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What does it mean when a phone is triband UMTS?


What does it mean when a phone is triband UMTS?

I am looking at getting a Samsung Galaxy S5 Active next month and, as I was looking at the technical specifications of the device, I saw that the phone is triband UMTS.  What does that mean exactly?  I then saw that it reads that GSM is quadband.  Does UMTS have to do with data?

Message 1 of 4
ACE - Expert

Re: What does it mean when a phone is triband UMTS?

umts is the data side of GSM

*The views and opinions expressed on this forum are purely my own. Any product claim, statistic, quote, or other representation about a product or service should be verified with the manufacturer, provider, or party.
Message 2 of 4
Accepted by topic author
Accepted by calliekuczek
‎09-30-2015 1:39 AM

Re: What does it mean when a phone is triband UMTS?

UMTS is 3G, so it can be voice or data, but much faster data than GSM (2G).


"Tri band" doesn't really mean much; aside from the fact that the phone is compatible with 3 bands on UMTS.  But what bands specifically is more important.  A minimum or 2 are needed to work on AT&T's 3G network (850 and 1900 MHz) depending on US region/market.  Having extra bands means you may be able to use the phone while travelling abroad.  But only if the 3rd band is compatible with that foreign network.  There are an array of different bands used in different foreign countries.  So simply saying "tri band" is close to meaningless.


This is in contrast with "quad band" GSM.  GSM is pretty unified worldwide, in that most places use one of those 4 bands.  So having a "quad band" GSM phone means you can pretty much use the phone in most countries (either roaming on AT&T, or unlock the SIM and use a local carrier).  But just for voice and 2G data (basically dial-up data speed).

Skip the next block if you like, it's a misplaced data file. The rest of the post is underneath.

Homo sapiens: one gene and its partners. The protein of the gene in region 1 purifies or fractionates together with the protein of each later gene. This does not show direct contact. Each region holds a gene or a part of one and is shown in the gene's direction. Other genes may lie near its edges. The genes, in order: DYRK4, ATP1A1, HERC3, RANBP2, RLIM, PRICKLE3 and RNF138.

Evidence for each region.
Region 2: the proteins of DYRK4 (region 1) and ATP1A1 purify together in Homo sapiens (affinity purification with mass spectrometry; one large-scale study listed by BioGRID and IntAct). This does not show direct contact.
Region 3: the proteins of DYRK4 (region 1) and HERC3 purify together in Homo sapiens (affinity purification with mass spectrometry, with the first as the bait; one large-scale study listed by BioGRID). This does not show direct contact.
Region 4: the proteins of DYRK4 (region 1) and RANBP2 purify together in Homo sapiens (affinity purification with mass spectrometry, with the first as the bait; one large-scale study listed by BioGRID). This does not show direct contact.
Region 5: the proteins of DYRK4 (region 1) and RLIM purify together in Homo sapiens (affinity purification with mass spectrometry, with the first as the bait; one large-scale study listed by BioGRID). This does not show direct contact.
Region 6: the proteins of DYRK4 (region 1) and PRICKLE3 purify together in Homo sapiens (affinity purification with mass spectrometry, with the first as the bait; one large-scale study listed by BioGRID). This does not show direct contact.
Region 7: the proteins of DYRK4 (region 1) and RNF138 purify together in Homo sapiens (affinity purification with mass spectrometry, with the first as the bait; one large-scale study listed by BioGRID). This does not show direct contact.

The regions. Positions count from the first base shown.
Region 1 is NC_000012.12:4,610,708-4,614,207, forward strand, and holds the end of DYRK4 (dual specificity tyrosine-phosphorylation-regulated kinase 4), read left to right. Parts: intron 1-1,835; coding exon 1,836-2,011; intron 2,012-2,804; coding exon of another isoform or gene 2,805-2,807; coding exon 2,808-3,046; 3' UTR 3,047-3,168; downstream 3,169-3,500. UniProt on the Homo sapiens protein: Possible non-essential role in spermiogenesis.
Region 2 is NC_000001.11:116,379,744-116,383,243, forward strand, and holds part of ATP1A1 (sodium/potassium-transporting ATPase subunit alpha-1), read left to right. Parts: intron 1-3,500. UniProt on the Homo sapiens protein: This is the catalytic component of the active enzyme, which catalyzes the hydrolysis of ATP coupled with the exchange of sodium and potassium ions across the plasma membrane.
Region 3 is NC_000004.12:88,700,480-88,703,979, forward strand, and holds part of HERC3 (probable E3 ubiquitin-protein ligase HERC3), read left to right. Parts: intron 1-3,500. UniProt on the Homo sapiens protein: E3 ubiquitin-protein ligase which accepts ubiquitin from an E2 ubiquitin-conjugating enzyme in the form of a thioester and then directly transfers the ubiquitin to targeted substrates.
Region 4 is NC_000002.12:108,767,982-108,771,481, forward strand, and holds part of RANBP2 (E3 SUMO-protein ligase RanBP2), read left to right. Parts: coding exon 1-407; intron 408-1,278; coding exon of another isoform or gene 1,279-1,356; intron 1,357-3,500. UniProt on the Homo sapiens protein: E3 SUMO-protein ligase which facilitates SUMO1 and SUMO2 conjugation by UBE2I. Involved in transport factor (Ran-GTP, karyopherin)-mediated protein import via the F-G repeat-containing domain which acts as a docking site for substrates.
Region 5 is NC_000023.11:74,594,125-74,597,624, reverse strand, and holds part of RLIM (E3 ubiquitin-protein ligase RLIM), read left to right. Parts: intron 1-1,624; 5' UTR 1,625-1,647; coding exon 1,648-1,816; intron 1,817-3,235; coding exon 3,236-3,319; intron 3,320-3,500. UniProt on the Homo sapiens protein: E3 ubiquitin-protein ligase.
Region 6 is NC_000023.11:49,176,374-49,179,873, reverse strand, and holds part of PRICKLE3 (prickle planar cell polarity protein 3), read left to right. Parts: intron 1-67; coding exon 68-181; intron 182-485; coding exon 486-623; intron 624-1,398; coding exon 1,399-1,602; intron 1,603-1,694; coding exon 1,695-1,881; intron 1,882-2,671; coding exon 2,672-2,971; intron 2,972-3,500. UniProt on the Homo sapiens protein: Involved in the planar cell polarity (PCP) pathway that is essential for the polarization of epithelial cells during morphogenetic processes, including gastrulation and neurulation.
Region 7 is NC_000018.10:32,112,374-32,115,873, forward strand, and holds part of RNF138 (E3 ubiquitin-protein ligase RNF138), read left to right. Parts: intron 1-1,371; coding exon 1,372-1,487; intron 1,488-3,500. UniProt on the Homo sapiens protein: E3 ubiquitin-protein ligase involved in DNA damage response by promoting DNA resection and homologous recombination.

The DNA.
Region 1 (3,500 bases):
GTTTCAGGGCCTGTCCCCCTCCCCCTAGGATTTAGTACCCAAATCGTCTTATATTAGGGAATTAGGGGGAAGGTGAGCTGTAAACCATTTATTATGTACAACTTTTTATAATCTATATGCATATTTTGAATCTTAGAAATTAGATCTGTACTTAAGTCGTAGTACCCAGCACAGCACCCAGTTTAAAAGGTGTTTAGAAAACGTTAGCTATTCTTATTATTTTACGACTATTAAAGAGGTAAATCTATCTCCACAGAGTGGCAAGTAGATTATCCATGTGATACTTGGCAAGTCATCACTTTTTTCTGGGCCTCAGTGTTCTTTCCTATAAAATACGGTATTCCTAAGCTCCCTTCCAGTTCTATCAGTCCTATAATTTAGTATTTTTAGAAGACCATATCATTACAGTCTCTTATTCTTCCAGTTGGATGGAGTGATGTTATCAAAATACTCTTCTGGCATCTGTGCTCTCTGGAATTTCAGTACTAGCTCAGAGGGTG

If you are buying a phone from AT&T (and don't intend to be travelling abroad too often), its meant to be used on their network, so the band compatibility is pretty moot and doesn't matter.  If you are looking at an unlocked phone (from another source) you need to ensure it has the proper band support to work on AT&T's network.

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Message 3 of 4

Re: What does it mean when a phone is triband UMTS?

South Korea and Japan use the UMTS mobile phone system, no 2G access, only 3G and 4G LTE. USA uses the GSM and CDMA mobile phone system. Korea and Japan are the odd balls and finding a cell phone that works here and in other countries is difficult. There's one provider that I am aware of that sells a "world phone" that can be used in all countries for less than $30. They bill your credit card when you use it, no use, no bill. The catch is the roaming costs. Usually in the $4 a minute voice, and up to $16 minute for data or "internet access". 

Your cheapest option is a WIFI access phone that you could use in the hotel (if it has free WIFI access) and possibly the airport if offered. A WIFI cell phone will work any place you can log on to a WIFI network. No cell service provider or SIM card is necessary. WIFI access may be limited to a few minutes to several hours per day depending on who is offering it. 

Any USA providers who offer an overseas plan, that you pay extra for to call from the US to a listed number of countries outside the USA might offer the ability to use your phone overseas but it will only work if the phone that you own will work on a different frequency or frequencies in the country you plan to travel. 

U.S. Frequencies for GSM and CDMA are 850 & 1900 MHz 

Many Asian countries use GSM (possibly CDMA) in the 900 & 1800 MHz

South Korea and Japan alone use UMTS 3G and 4G LTE in the 800/900/1500/1700/2100 MHz for 3G and 850/1500/1800/2100/2500 for 4G LTE. 

The technical data is often listed on the box cover so that you know if the phone is just GSM or CDMA or just UMTS for Japan and Korea.

All phones that will operate on the local MHz frequency will cost you roaming fees no matter who is the cell service provider unless you buy a local phone in that country. Easier said than done is often the case.   

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